To make matters worse, our investments in public higher education have been gutted by tax cuts for the wealthy as we have moved away from a progressive tax system to a system that is much more regressive in nature. Truly public higher education is almost nonexistent in the United States now with the vast majority of the costs being covered by increased tuition and fees coming directly from the students and their families. The only persons who are able to come out of college debt free are the wealthy or those with significant scholarship support, while the majority take on a significant amount of debt that often takes decades to repay.

It is not an accident that the wealth gap in the United States was decreasing and the economy was lifting so many persons out of poverty in the post-World War II period until the late 1970s. This was the period in which our nation invested heavily in the mental and physical infrastructure of our society through a system of progressive taxation.

Part of this investment included maintaining one of the best public education systems in the world at the time, publicly funding a much higher percentage of the costs of higher education than we do today, and paying for the education and vocational training of millions of veterans. Education was one of the keys to the economic prosperity of that time.

Sadly, since the early 1980s, we have made a shift away from progressive taxation and we embraced a trickle-down economic theory based on a warped individualistic view of humanity that enriches a small percentage of the population at the expense of the common good.

As a result, our system of education that was once the envy of the world was quickly reduced to mediocrity. A vision of education for the common good was lost to the individualistic emphasis of the “me first” generation of the 1980s that continues to persist to this day.

As our education system declined, it is not a surprise that numerous less individualistic social democracies around the world would surpass us in their educational outcomes, and it is also not surprising that those same better educated countries have surpassed us in overall health, life expectancy, happiness, and quality of life.

It is not a surprise that the social democracies that continue to hold the vision of education for the common good are less divided, less corrupt, and have much more vibrant and participatory democracies than we do.

These better educated social democracies are also much more effective at caring for the earth and being ecologically sustainable, and they are leading the way in protecting a livable climate for generations to come.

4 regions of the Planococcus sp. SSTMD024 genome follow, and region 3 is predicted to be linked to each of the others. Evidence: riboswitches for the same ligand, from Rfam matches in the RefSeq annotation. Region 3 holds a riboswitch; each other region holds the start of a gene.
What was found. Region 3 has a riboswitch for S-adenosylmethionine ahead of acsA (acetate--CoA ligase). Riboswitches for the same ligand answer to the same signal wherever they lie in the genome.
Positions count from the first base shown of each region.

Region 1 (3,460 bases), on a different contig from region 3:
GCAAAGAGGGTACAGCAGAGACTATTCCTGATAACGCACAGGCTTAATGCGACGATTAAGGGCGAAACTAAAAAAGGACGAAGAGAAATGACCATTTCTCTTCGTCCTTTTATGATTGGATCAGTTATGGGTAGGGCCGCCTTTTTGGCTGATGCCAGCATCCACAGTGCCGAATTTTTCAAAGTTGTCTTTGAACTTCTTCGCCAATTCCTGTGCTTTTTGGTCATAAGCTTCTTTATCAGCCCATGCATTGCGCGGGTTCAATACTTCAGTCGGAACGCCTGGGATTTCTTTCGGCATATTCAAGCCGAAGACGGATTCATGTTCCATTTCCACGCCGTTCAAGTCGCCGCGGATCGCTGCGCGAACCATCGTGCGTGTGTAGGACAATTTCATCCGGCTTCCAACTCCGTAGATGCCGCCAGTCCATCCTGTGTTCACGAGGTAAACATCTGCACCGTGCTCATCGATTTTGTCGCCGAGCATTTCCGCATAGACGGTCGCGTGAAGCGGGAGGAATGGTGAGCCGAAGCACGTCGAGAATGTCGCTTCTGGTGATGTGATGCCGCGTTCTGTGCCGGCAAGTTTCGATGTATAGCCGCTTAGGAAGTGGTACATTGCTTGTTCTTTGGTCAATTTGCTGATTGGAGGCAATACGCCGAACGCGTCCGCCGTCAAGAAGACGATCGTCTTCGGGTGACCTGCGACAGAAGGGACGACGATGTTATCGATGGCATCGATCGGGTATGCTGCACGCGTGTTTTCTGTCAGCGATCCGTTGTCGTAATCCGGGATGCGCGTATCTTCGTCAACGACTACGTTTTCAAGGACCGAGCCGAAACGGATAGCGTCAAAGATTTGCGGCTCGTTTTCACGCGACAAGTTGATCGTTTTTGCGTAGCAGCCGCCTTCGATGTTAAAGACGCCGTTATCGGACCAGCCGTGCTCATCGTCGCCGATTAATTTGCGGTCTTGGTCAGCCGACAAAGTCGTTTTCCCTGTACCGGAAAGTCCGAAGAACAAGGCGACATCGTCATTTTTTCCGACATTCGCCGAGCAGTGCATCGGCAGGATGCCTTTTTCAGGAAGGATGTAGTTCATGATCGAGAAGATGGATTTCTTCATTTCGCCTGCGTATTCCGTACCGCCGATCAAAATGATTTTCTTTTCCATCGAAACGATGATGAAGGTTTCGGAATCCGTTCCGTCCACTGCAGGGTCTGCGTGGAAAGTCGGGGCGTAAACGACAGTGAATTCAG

While it may be true that we Americans have a hard time admitting when we are wrong, perhaps the time has come for us to recognize that our current individualistic and capitalistic approach to education is not working for us. It is making us worse as a nation by almost every measure, and it is one of the many factors that are literally tearing apart our social fabric and thus tearing us apart from each other.

The path toward beloved community is long and difficult, but we will surely never get there unless we begin to recognize that education for the common good is good for us all.

Editor’s Note: This essay originally was presented as a discourse at Red River Unitarian Universalist Church in Denison, TX

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  1. Wow! When was the last time I thought about Josiah Royce?

    The goal is admirable, of course, and the evidence overwhelming. But, maybe an aside on educating people to be more well-rounded, capable of enjoying more of life’s offerings would appeal to their selfishness. More, more, more — and in that ideal community even more to share.

Mark Y. A. Davies
Mark Y. A. Davies
Mark Y.A. Davies is the Wimberly Professor of Social and Ecological Ethics and director of the World House Institute for Social and Ecological Responsibility at Oklahoma City University. Click for more of his essays.
Mark Krawczyk
Mark Krawczyk
March 9, 2023
Exceptional reporting about goings on in my home state as well as informative opinion pieces that makes people think about issues of the day...........get a SUBSCRIPTION FOLKS!!!!!!!
Brette Pruitt
Brette Pruitt
September 5, 2022
The Observer carries on the "give 'em hell" tradition of its founder, the late Frosty Troy. I read it from cover to cover. A progressive wouldn't be able to live in a red state without it.